High cholesterol or Hyperlipidemia is a common problem. The term covers several disorders that result in extra fats, also known as lipids, in the blood. Some of its causes can be controlled, but not all of them.
The two major types of lipids (fats) found in the blood are triglycerides and cholesterol. Triglycerides are made when the body stores extra calories it doesn’t need for energy. They also come directly from the diet of foods such as red meat and whole-fat dairy. A diet high in refined sugar, fructose, and alcohol raises triglycerides.
Hyperlipidemia is more commonly known as high cholesterol. Although high cholesterol can be inherited, it’s more often the result of unhealthy lifestyle choices.
Usually, people with hyperlipidemia do not experience any symptoms. However, those with, or inherited hyperlipidemia, may develop yellow, fatty growths around the eyes or joints.
A doctor usually detects hyperlipidemia during a routine blood test or following a cardiovascular event, such as heart attack or stroke.
An excessive buildup of fat over time can cause atherosclerosis. This is when plaques develop on the walls of the arteries and blood vessels and narrow openings. This can lead to unstable blood flow through the vessels and can greatly increase the risk of heart disease and stroke.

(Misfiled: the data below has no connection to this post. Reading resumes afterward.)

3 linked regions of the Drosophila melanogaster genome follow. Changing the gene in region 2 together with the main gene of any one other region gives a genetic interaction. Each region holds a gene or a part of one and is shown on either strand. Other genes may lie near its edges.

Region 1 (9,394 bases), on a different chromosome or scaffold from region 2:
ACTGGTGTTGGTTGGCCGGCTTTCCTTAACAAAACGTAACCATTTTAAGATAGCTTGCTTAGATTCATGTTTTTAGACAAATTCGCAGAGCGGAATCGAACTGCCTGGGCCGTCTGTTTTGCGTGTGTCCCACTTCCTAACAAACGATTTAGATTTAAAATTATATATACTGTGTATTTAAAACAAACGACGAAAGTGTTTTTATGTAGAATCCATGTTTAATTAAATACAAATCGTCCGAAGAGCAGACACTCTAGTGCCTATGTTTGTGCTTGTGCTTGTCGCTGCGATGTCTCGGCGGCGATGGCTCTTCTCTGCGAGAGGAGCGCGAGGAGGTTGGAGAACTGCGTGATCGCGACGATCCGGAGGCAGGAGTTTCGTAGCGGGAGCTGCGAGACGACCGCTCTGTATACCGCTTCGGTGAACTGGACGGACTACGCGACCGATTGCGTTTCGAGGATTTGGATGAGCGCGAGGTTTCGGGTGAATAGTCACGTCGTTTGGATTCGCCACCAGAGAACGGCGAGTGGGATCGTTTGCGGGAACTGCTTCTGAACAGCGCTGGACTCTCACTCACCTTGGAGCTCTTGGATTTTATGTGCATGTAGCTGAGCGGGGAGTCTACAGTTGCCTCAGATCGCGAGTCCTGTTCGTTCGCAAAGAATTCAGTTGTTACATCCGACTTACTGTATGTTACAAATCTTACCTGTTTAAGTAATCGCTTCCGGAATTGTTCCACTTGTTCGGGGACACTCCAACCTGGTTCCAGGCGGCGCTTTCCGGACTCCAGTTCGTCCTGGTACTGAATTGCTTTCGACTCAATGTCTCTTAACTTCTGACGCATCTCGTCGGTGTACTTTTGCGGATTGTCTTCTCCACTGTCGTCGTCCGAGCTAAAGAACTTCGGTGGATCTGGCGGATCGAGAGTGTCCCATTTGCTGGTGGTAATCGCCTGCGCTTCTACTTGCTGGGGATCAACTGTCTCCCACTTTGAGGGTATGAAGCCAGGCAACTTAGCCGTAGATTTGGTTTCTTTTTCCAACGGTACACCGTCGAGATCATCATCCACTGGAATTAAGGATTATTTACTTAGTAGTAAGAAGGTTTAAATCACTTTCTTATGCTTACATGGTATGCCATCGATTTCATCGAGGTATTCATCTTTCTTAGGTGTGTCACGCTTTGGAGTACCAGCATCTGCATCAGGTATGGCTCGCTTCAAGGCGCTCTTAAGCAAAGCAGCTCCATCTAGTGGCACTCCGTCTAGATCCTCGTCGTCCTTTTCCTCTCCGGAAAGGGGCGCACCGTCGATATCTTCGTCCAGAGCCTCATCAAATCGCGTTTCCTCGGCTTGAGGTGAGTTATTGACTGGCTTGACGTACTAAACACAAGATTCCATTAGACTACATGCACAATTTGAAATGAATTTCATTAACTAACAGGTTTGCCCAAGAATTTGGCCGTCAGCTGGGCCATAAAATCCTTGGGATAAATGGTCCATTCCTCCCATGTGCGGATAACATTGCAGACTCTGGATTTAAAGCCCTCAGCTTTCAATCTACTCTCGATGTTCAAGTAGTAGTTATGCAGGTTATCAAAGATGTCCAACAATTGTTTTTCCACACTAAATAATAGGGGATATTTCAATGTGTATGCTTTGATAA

Cholesterol is carried through the blood, attached to proteins. This combination of proteins and cholesterol is called lipoprotein. There are different types of cholesterol, based on what the lipoprotein carries. They are;
- Low-density Lipoprotein (LDL) – LDL or “bad” cholesterol, transports particles throughout the body. LDL cholesterol builds up in the walls of the arteries, making them hard and narrow.
- High-density Lipoprotein (HDL) – HDL or “good” cholesterol, picks up the excess cholesterol and takes it back to the liver.
A lipid profile also typically measures triglycerides, a type of fat in the blood. Having a high triglyceride level can also increase the risk of heart disease.
Lifestyle changes such as exercising and eating a healthy diet are the first line of defense against high cholesterol. But, if the patient made these important lifestyle changes and the cholesterol levels remain high, the doctor might recommend medication.
The choice of medication or combination of medication depends on various factors, including the personal risk factors, the age, the health and possible drugs side effects.
Common choices include;
- Statins – Statins block a substance your liver needs to make cholesterol.
- Bile-acid-binding resins – the liver uses cholesterol to make bile acids, a substance needed for digestion.
- Cholesterol absorption inhibitors – the small intestine absorbs the cholesterol from your diet and releases it into your bloodstream.
- Injectable medications – newer class of drugs, known as PCSK9 inhibitors, can help the liver absorb more LDL cholesterol — which lowers the amount of cholesterol circulating in your blood.
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